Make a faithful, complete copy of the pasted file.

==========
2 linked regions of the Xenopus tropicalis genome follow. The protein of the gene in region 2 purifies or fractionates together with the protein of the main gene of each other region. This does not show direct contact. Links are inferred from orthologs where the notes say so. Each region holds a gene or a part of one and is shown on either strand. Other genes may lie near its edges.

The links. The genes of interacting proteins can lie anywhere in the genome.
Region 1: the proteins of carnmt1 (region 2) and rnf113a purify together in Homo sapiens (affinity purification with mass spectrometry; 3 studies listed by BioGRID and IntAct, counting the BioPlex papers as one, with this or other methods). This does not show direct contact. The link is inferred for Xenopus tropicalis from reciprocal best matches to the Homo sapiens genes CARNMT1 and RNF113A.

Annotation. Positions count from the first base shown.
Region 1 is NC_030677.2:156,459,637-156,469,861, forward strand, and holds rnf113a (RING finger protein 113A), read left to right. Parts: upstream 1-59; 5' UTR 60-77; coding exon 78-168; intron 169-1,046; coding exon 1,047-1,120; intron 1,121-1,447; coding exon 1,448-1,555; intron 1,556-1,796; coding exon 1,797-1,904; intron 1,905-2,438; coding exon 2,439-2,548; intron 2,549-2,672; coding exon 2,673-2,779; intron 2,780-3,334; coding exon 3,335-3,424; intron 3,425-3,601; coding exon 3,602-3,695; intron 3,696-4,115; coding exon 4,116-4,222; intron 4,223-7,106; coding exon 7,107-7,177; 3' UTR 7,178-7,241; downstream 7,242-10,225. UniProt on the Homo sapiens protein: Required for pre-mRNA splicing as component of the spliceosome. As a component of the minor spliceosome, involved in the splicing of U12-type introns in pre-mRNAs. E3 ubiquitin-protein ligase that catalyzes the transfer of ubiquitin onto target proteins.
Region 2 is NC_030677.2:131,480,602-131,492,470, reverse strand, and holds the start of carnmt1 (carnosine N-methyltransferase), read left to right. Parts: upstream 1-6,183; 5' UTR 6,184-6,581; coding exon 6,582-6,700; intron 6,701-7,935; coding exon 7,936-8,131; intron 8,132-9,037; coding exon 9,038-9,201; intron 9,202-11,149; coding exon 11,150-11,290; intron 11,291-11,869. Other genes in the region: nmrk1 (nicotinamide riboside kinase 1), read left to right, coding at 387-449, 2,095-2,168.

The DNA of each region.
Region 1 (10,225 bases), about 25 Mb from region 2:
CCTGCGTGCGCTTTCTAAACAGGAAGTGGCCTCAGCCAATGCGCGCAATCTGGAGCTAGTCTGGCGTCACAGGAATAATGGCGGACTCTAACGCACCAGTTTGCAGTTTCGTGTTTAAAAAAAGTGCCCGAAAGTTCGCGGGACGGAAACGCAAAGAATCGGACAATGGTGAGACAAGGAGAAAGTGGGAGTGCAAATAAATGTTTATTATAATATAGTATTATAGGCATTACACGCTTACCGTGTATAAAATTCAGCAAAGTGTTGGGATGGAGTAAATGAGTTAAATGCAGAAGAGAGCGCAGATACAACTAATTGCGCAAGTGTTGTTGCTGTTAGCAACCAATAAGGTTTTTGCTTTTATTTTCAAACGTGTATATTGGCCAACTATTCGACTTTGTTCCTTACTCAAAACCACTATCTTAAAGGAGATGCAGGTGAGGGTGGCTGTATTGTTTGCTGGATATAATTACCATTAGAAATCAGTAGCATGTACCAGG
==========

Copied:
2 linked regions of the Xenopus tropicalis genome follow. The protein of the gene in region 2 purifies or fractionates together with the protein of the main gene of each other region. This does not show direct contact. Links are inferred from orthologs where the notes say so. Each region holds a gene or a part of one and is shown on either strand. Other genes may lie near its edges.

The links. The genes of interacting proteins can lie anywhere in the genome.
Region 1: the proteins of carnmt1 (region 2) and rnf113a purify together in Homo sapiens (affinity purification with mass spectrometry; 3 studies listed by BioGRID and IntAct, counting the BioPlex papers as one, with this or other methods). This does not show direct contact. The link is inferred for Xenopus tropicalis from reciprocal best matches to the Homo sapiens genes CARNMT1 and RNF113A.

Annotation. Positions count from the first base shown.
Region 1 is NC_030677.2:156,459,637-156,469,861, forward strand, and holds rnf113a (RING finger protein 113A), read left to right. Parts: upstream 1-59; 5' UTR 60-77; coding exon 78-168; intron 169-1,046; coding exon 1,047-1,120; intron 1,121-1,447; coding exon 1,448-1,555; intron 1,556-1,796; coding exon 1,797-1,904; intron 1,905-2,438; coding exon 2,439-2,548; intron 2,549-2,672; coding exon 2,673-2,779; intron 2,780-3,334; coding exon 3,335-3,424; intron 3,425-3,601; coding exon 3,602-3,695; intron 3,696-4,115; coding exon 4,116-4,222; intron 4,223-7,106; coding exon 7,107-7,177; 3' UTR 7,178-7,241; downstream 7,242-10,225. UniProt on the Homo sapiens protein: Required for pre-mRNA splicing as component of the spliceosome. As a component of the minor spliceosome, involved in the splicing of U12-type introns in pre-mRNAs. E3 ubiquitin-protein ligase that catalyzes the transfer of ubiquitin onto target proteins.
Region 2 is NC_030677.2:131,480,602-131,492,470, reverse strand, and holds the start of carnmt1 (carnosine N-methyltransferase), read left to right. Parts: upstream 1-6,183; 5' UTR 6,184-6,581; coding exon 6,582-6,700; intron 6,701-7,935; coding exon 7,936-8,131; intron 8,132-9,037; coding exon 9,038-9,201; intron 9,202-11,149; coding exon 11,150-11,290; intron 11,291-11,869. Other genes in the region: nmrk1 (nicotinamide riboside kinase 1), read left to right, coding at 387-449, 2,095-2,168.

The DNA of each region.
Region 1 (10,225 bases), about 25 Mb from region 2:
CCTGCGTGCGCTTTCTAAACAGGAAGTGGCCTCAGCCAATGCGCGCAATCTGGAGCTAGTCTGGCGTCACAGGAATAATGGCGGACTCTAACGCACCAGTTTGCAGTTTCGTGTTTAAAAAAAGTGCCCGAAAGTTCGCGGGACGGAAACGCAAAGAATCGGACAATGGTGAGACAAGGAGAAAGTGGGAGTGCAAATAAATGTTTATTATAATATAGTATTATAGGCATTACACGCTTACCGTGTATAAAATTCAGCAAAGTGTTGGGATGGAGTAAATGAGTTAAATGCAGAAGAGAGCGCAGATACAACTAATTGCGCAAGTGTTGTTGCTGTTAGCAACCAATAAGGTTTTTGCTTTTATTTTCAAACGTGTATATTGGCCAACTATTCGACTTTGTTCCTTACTCAAAACCACTATCTTAAAGGAGATGCAGGTGAGGGTGGCTGTATTGTTTGCTGGATATAATTACCATTAGAAATCAGTAGCATGTACCAGG